He doesn’t just stand there like the rest of them. He has his ear buds in and he dances to the music he hears through them. But it’s not that he’s trying to cut himself off. No. He’s always ready to pull an ear bud out and chat to whoever approaches him.

“Hello, hello,” he’ll say as he sticks out his hand to shake, as if we’re the best of friends.

And I suppose, to some extent, we are.

I’ve listened to the sounds coming from his ear buds and we’ve discussed the merits of Rumanian music (it’s got a good beat) compared to English music (rubbish).

I’ve stood chatting to him for extended periods. He doesn’t speak much English, but he likes to use the little he knows and he does it to good effect. He understands almost nothing that I say to him.

This morning, I tried a little Rumanian on him. Just before I got to where he stands, er, sorry – dances, I pulled out my phone and asked it to tell me the Rumanian for ‘good morning’.

“Buna dimineata,” it said.

“Buna diminetta,” I said to him.

“Buna?” he said.

“Buna dimineata. Runmanian!” he said when he’d caught on. He catches on fast.

Then he ‘taught’ me another five phrases. Simple ones that would be useful in any conversation. None of which I can remember now. Maybe I’ll look them up later and learn them, because I remember the English: ‘how are you?’, ‘what is your name?’ and … okay, maybe I only remember two of them in English.

I even bought a Big Issue from him once. I usually decline after waving my book at him. I always carry a book. I prefer books. But this one time, I was feeling flush. I had the £2.50 in my pocket and was feeling magnanimous.

I didn’t like it much. I read it from cover to cover, and although it was well written and attractively laid out, I didn’t find much there that interested me. Perhaps I should have chosen a better week when the lead article was something that I’m into. Perhaps I’ll do that in the future. Let’s see.

He tries to shake my hand, like, all the time! And in response, I present him with a fist, and he bounces it; sometimes several times during the conversations we have.

I don’t know why I won’t shake his hand. I suppose (ah, look at the depths to which I sink here) it’s because I don’t know where it’s been. I mean, if he does this to everyone (and I’ve watched him – he does) then there’s no telling how many germs may be lurking on his palm ready to infect me with all manner of disease. Yeah, I know, I feel ashamed of myself even as I say it.

He told me his name this morning. I think he said Zahid, but I could have misremembered. I’ll ask him again the next time I pass. I’ll pretend I’m practicing my Rumanian on him. He’ll tell me his name again and maybe I’ll tell him mine again. It’ll all work out.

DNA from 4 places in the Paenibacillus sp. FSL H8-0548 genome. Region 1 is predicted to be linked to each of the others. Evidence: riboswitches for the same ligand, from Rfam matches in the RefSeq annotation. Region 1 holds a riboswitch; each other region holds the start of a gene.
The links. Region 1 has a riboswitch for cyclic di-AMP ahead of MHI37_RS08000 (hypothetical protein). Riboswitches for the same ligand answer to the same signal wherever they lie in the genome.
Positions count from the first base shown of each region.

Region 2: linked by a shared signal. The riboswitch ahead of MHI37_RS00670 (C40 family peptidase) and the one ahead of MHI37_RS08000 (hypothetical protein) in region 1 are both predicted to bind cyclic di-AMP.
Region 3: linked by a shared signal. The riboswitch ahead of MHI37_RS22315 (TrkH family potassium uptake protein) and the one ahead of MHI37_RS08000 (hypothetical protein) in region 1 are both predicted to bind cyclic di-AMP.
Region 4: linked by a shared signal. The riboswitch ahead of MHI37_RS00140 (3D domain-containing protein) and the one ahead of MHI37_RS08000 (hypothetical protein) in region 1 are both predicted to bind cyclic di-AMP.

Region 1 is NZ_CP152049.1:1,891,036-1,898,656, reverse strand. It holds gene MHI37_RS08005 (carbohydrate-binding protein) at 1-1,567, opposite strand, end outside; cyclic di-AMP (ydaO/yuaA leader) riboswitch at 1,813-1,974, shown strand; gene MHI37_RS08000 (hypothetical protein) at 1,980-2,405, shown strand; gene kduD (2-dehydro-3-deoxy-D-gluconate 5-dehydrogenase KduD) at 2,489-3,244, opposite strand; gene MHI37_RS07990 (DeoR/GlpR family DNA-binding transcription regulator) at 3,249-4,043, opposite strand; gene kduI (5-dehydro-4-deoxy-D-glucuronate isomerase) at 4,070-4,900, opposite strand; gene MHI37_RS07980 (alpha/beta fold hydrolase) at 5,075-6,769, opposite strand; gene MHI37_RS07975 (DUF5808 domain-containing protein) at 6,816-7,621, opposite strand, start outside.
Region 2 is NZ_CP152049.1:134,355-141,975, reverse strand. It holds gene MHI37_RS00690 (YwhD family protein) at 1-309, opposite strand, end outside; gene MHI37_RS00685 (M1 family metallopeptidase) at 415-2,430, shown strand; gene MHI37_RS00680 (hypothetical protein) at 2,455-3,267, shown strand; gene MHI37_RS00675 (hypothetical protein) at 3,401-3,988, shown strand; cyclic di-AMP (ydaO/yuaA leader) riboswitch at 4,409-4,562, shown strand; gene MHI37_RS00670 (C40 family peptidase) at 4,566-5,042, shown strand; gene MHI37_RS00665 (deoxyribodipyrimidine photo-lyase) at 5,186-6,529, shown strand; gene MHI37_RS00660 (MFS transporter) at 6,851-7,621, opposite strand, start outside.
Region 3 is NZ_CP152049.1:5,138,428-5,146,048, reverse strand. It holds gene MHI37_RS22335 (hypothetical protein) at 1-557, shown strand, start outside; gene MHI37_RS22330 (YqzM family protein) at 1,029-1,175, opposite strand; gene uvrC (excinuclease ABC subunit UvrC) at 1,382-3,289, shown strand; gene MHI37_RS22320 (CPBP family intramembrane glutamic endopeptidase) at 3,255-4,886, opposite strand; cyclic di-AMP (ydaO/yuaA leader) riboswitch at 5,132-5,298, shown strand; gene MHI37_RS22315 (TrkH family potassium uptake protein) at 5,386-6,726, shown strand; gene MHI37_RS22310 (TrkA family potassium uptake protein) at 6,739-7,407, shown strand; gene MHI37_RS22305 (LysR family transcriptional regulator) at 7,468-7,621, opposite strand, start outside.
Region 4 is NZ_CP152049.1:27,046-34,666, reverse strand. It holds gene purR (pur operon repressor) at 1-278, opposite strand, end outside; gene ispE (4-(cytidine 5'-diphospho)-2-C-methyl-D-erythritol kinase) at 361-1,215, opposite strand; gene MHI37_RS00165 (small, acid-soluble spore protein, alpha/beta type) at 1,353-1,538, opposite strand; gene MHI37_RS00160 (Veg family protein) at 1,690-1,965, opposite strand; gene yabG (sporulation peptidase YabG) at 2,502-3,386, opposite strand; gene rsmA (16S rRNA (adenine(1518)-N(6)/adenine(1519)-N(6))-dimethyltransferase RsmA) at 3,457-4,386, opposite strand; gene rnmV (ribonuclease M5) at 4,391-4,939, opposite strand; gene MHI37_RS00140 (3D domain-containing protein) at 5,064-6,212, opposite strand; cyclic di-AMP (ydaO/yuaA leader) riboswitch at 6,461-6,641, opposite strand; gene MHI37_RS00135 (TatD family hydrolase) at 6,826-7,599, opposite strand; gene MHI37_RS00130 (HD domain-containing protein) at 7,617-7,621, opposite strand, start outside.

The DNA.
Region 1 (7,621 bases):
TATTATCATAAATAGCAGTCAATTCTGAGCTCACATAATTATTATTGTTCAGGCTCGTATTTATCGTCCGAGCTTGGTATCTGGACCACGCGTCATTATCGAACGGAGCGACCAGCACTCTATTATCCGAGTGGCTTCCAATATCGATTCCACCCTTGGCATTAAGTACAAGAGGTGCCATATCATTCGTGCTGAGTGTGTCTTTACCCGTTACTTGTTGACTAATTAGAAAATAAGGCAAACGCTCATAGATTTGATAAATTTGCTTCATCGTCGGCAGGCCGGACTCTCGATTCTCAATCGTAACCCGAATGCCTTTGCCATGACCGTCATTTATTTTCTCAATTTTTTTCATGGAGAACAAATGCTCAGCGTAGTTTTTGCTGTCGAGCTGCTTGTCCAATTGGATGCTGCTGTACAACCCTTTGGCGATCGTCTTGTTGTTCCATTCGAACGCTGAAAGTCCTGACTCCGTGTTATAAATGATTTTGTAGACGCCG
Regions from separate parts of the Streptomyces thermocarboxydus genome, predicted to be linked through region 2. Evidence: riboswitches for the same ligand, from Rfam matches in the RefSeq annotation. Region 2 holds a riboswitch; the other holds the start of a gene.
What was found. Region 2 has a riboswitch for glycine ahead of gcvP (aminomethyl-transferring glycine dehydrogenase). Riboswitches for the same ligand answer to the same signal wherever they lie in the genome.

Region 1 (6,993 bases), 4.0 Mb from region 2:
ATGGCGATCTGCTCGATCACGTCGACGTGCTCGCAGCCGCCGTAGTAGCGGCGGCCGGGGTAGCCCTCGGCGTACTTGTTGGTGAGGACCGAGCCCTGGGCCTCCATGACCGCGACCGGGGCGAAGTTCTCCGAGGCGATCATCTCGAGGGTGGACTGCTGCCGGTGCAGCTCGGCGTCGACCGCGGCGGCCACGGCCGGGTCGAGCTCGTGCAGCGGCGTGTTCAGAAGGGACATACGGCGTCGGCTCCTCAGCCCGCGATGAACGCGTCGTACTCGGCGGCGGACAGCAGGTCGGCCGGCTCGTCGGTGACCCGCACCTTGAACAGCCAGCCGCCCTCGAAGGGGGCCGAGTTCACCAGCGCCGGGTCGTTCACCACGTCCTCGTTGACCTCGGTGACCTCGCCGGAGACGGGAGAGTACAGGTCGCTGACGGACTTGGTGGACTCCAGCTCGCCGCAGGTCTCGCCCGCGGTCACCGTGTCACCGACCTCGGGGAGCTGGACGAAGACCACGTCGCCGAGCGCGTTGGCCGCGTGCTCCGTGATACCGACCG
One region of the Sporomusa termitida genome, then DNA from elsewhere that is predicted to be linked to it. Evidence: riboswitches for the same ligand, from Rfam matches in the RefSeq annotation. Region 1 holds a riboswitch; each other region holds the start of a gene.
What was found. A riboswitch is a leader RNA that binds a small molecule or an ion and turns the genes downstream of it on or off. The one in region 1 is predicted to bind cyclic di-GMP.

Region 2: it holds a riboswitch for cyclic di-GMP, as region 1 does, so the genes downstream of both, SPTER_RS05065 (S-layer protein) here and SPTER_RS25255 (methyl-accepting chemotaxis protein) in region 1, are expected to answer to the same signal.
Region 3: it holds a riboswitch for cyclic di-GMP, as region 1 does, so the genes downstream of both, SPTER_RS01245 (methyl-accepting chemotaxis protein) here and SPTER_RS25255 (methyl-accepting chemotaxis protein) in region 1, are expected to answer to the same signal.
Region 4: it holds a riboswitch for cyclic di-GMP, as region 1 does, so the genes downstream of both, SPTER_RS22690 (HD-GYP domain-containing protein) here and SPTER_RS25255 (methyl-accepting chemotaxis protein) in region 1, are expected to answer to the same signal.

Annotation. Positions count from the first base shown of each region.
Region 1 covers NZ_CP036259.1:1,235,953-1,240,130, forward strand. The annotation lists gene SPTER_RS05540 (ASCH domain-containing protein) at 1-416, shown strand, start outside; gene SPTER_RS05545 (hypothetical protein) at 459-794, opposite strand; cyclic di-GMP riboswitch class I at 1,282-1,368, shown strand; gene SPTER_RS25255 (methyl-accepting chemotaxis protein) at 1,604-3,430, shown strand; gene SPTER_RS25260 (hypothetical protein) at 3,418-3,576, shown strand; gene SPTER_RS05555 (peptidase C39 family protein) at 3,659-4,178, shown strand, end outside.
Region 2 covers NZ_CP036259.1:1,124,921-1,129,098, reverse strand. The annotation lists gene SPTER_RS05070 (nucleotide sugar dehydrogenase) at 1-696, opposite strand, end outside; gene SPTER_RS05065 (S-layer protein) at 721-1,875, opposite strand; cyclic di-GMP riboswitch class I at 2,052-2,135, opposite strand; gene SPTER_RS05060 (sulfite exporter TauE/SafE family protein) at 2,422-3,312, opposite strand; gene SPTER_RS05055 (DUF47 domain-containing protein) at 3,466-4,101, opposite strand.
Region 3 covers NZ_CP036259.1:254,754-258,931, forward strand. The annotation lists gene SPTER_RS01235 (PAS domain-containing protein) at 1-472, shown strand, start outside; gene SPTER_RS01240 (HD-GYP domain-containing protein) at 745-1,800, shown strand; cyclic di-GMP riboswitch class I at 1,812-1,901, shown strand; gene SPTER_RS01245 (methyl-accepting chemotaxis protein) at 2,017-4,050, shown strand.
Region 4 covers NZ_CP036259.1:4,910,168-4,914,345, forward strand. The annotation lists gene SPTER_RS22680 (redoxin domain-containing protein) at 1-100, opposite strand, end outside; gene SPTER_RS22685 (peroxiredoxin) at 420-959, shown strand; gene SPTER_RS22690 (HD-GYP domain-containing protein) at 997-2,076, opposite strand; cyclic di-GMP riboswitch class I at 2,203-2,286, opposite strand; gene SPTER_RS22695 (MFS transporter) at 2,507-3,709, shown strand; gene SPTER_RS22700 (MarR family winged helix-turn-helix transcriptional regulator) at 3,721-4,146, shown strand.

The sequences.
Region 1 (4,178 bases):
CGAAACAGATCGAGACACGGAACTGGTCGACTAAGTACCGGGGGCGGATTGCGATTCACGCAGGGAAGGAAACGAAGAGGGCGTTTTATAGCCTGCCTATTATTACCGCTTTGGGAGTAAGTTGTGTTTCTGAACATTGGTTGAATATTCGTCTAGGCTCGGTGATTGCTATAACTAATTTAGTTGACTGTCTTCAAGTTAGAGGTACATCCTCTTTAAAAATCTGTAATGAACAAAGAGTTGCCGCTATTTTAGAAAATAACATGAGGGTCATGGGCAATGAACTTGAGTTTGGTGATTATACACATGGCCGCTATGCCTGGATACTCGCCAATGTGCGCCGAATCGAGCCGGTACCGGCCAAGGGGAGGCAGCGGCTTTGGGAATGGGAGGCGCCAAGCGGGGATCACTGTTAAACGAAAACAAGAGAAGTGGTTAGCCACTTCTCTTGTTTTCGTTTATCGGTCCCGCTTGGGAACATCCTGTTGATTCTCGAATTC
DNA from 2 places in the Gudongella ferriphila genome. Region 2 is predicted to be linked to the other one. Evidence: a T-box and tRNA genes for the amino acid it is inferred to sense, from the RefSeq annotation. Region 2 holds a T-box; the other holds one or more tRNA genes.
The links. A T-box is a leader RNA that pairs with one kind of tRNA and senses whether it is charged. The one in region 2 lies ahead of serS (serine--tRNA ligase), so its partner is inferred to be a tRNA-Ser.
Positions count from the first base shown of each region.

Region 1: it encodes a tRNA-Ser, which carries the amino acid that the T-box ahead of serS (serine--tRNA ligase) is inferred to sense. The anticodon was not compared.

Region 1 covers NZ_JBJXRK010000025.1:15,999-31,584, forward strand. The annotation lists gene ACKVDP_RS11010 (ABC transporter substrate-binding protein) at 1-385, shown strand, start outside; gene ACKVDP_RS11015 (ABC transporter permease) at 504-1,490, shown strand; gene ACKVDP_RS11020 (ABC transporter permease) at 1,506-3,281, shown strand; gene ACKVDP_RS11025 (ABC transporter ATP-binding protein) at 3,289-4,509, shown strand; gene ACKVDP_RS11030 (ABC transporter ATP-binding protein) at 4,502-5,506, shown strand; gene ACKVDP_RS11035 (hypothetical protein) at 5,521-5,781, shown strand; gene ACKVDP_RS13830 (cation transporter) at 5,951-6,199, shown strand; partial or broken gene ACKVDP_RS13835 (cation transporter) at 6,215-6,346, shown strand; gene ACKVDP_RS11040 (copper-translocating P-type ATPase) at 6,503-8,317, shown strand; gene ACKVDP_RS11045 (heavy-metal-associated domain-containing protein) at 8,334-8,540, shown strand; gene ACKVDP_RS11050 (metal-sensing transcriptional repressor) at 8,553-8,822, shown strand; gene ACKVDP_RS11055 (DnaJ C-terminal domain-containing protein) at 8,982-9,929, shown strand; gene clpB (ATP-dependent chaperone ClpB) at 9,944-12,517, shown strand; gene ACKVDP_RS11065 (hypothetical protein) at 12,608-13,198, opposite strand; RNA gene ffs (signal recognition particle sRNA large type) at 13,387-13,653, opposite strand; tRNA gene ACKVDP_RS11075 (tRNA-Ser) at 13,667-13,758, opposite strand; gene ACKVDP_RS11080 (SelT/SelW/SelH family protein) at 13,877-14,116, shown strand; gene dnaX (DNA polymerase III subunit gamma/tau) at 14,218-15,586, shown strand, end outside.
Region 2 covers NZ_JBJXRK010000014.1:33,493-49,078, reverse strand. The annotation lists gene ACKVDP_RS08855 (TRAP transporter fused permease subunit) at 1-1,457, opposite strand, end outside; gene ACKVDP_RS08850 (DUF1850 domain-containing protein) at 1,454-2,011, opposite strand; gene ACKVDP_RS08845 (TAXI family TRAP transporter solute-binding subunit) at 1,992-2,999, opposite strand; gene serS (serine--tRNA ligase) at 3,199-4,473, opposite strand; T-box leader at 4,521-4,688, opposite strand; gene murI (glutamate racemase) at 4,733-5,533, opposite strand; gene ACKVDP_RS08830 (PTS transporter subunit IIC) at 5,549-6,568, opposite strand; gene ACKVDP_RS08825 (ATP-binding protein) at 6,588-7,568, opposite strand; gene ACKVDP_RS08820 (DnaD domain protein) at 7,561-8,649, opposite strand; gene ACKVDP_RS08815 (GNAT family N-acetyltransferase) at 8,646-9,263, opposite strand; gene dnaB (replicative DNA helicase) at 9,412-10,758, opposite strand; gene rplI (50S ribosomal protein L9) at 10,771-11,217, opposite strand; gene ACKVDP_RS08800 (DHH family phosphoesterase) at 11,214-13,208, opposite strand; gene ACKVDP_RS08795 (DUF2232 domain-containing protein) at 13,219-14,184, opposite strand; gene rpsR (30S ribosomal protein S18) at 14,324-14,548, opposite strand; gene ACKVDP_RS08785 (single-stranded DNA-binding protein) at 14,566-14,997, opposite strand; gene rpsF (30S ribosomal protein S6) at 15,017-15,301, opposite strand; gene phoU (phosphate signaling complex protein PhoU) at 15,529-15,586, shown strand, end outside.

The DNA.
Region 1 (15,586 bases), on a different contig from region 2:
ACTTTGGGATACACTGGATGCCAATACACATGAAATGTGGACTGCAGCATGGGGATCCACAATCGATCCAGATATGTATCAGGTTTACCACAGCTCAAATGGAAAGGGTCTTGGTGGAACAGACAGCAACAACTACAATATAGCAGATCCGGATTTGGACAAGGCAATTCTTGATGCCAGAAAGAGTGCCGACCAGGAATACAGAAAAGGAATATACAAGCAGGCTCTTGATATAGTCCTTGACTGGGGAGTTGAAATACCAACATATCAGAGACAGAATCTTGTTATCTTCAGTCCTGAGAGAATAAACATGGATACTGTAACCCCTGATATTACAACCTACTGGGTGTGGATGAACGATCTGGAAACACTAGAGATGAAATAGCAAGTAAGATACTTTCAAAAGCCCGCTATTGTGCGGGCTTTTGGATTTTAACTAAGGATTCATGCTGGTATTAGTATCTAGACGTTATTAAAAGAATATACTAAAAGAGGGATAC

So can you see now why I sometimes avoid the Big Issue Seller? Can you see why I’m uneasy when I see him shouting out his friendly greetings to passers by? Can you understand?

No, neither can I.

Oh No, Not Another Zombie Novel!

After I’ve finished the novel I’m currently writing (which will be today, if I can get my finger out my *** and my *** into gear) I want to write a Zombie Novel.

Thing is though, I want to write it about work and publish it, day by day, on Workplace (a corporate Facebook that only my company’s employees can access). I’m wondering though whether this is allowed.

When I say ‘allowed’ I mean in terms of using the work’s servers and also in terms of writing about people that might be identifiable (and who might get their brains eaten out as they die screaming).

I can imagine this being popular with the wider workforce, especially if I include the very senior management in the book. I could even include votes in the story, much like Big Brother, so that the readers decide who gets … er … eaten next.

I reckon that this has the potential to go far if I can get it off the ground. But what do you think; has it got legs? And, more importantly, how will I get permission to write it for this company (substitute the name of any big company)? Hints and tips as to how to approach the project, please.

Do Something Nice

I came upstairs
To do this.
Hardly seems worth it.

I should make it
Worth the trip.
But instead, there’s this.

What should I do
With my life
To make it worthwhile?

All this food and
All this air.
Take and take and take.

I’ll go downstairs
After this.
And do something nice.

a daisy